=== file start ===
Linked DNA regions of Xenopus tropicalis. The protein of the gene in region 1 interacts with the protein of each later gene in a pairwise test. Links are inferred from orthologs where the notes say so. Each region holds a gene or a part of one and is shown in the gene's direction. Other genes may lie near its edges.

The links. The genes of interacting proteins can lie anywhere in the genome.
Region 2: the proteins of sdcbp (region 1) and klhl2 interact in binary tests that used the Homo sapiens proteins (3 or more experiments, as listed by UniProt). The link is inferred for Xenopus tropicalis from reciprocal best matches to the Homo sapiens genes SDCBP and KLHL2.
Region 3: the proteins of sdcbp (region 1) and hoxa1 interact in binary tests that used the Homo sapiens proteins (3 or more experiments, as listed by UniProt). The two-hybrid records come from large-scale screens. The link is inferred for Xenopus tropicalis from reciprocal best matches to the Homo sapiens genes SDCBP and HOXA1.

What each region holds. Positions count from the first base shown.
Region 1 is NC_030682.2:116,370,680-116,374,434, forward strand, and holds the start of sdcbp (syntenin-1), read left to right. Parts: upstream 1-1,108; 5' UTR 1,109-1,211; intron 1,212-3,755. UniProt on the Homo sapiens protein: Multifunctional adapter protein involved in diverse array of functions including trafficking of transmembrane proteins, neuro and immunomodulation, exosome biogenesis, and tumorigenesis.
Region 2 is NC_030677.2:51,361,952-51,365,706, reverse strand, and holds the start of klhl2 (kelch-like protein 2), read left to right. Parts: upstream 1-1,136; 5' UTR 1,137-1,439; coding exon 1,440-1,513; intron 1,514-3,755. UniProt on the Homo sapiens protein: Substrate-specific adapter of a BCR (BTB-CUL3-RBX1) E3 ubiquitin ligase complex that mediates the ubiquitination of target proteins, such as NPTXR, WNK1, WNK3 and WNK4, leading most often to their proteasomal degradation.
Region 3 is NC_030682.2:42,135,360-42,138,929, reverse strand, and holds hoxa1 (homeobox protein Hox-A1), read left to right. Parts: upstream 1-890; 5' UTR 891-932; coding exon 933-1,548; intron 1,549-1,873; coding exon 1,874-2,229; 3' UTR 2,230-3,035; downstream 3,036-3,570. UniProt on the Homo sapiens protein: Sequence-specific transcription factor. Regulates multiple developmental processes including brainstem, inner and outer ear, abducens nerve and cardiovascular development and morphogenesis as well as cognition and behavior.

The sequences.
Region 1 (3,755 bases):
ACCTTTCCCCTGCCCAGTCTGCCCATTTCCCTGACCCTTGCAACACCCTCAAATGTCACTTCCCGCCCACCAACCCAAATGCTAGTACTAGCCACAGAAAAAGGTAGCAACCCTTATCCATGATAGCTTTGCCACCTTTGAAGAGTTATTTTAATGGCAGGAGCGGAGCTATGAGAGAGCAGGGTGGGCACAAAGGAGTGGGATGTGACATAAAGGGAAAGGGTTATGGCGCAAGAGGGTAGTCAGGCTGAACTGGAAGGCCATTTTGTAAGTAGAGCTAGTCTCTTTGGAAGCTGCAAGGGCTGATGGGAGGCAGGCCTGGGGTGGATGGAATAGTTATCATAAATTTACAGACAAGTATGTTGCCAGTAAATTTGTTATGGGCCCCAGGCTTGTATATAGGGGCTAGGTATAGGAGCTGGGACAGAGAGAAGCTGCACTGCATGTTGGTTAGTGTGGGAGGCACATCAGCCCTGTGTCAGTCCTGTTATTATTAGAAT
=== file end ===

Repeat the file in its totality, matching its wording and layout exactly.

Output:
Linked DNA regions of Xenopus tropicalis. The protein of the gene in region 1 interacts with the protein of each later gene in a pairwise test. Links are inferred from orthologs where the notes say so. Each region holds a gene or a part of one and is shown in the gene's direction. Other genes may lie near its edges.

The links. The genes of interacting proteins can lie anywhere in the genome.
Region 2: the proteins of sdcbp (region 1) and klhl2 interact in binary tests that used the Homo sapiens proteins (3 or more experiments, as listed by UniProt). The link is inferred for Xenopus tropicalis from reciprocal best matches to the Homo sapiens genes SDCBP and KLHL2.
Region 3: the proteins of sdcbp (region 1) and hoxa1 interact in binary tests that used the Homo sapiens proteins (3 or more experiments, as listed by UniProt). The two-hybrid records come from large-scale screens. The link is inferred for Xenopus tropicalis from reciprocal best matches to the Homo sapiens genes SDCBP and HOXA1.

What each region holds. Positions count from the first base shown.
Region 1 is NC_030682.2:116,370,680-116,374,434, forward strand, and holds the start of sdcbp (syntenin-1), read left to right. Parts: upstream 1-1,108; 5' UTR 1,109-1,211; intron 1,212-3,755. UniProt on the Homo sapiens protein: Multifunctional adapter protein involved in diverse array of functions including trafficking of transmembrane proteins, neuro and immunomodulation, exosome biogenesis, and tumorigenesis.
Region 2 is NC_030677.2:51,361,952-51,365,706, reverse strand, and holds the start of klhl2 (kelch-like protein 2), read left to right. Parts: upstream 1-1,136; 5' UTR 1,137-1,439; coding exon 1,440-1,513; intron 1,514-3,755. UniProt on the Homo sapiens protein: Substrate-specific adapter of a BCR (BTB-CUL3-RBX1) E3 ubiquitin ligase complex that mediates the ubiquitination of target proteins, such as NPTXR, WNK1, WNK3 and WNK4, leading most often to their proteasomal degradation.
Region 3 is NC_030682.2:42,135,360-42,138,929, reverse strand, and holds hoxa1 (homeobox protein Hox-A1), read left to right. Parts: upstream 1-890; 5' UTR 891-932; coding exon 933-1,548; intron 1,549-1,873; coding exon 1,874-2,229; 3' UTR 2,230-3,035; downstream 3,036-3,570. UniProt on the Homo sapiens protein: Sequence-specific transcription factor. Regulates multiple developmental processes including brainstem, inner and outer ear, abducens nerve and cardiovascular development and morphogenesis as well as cognition and behavior.

The sequences.
Region 1 (3,755 bases):
ACCTTTCCCCTGCCCAGTCTGCCCATTTCCCTGACCCTTGCAACACCCTCAAATGTCACTTCCCGCCCACCAACCCAAATGCTAGTACTAGCCACAGAAAAAGGTAGCAACCCTTATCCATGATAGCTTTGCCACCTTTGAAGAGTTATTTTAATGGCAGGAGCGGAGCTATGAGAGAGCAGGGTGGGCACAAAGGAGTGGGATGTGACATAAAGGGAAAGGGTTATGGCGCAAGAGGGTAGTCAGGCTGAACTGGAAGGCCATTTTGTAAGTAGAGCTAGTCTCTTTGGAAGCTGCAAGGGCTGATGGGAGGCAGGCCTGGGGTGGATGGAATAGTTATCATAAATTTACAGACAAGTATGTTGCCAGTAAATTTGTTATGGGCCCCAGGCTTGTATATAGGGGCTAGGTATAGGAGCTGGGACAGAGAGAAGCTGCACTGCATGTTGGTTAGTGTGGGAGGCACATCAGCCCTGTGTCAGTCCTGTTATTATTAGAAT